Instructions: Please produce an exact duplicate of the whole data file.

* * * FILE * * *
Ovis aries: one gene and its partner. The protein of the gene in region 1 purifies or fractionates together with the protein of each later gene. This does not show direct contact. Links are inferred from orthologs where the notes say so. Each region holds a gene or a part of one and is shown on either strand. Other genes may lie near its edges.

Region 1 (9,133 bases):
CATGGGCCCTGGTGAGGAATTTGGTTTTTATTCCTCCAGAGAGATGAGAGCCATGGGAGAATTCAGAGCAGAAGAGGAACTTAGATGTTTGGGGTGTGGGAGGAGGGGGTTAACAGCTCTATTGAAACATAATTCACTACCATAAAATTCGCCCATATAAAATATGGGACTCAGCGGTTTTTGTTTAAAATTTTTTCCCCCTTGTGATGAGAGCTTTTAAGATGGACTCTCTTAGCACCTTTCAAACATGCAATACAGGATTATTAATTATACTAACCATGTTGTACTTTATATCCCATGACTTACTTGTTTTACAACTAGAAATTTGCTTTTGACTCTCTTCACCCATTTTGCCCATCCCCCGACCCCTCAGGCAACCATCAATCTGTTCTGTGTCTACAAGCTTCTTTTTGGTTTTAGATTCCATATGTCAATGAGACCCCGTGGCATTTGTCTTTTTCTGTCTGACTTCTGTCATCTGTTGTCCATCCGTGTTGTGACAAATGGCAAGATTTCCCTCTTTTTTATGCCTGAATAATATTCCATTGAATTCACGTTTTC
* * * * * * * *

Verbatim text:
Ovis aries: one gene and its partner. The protein of the gene in region 1 purifies or fractionates together with the protein of each later gene. This does not show direct contact. Links are inferred from orthologs where the notes say so. Each region holds a gene or a part of one and is shown on either strand. Other genes may lie near its edges.

Region 1 (9,133 bases):
CATGGGCCCTGGTGAGGAATTTGGTTTTTATTCCTCCAGAGAGATGAGAGCCATGGGAGAATTCAGAGCAGAAGAGGAACTTAGATGTTTGGGGTGTGGGAGGAGGGGGTTAACAGCTCTATTGAAACATAATTCACTACCATAAAATTCGCCCATATAAAATATGGGACTCAGCGGTTTTTGTTTAAAATTTTTTCCCCCTTGTGATGAGAGCTTTTAAGATGGACTCTCTTAGCACCTTTCAAACATGCAATACAGGATTATTAATTATACTAACCATGTTGTACTTTATATCCCATGACTTACTTGTTTTACAACTAGAAATTTGCTTTTGACTCTCTTCACCCATTTTGCCCATCCCCCGACCCCTCAGGCAACCATCAATCTGTTCTGTGTCTACAAGCTTCTTTTTGGTTTTAGATTCCATATGTCAATGAGACCCCGTGGCATTTGTCTTTTTCTGTCTGACTTCTGTCATCTGTTGTCCATCCGTGTTGTGACAAATGGCAAGATTTCCCTCTTTTTTATGCCTGAATAATATTCCATTGAATTCACGTTTTC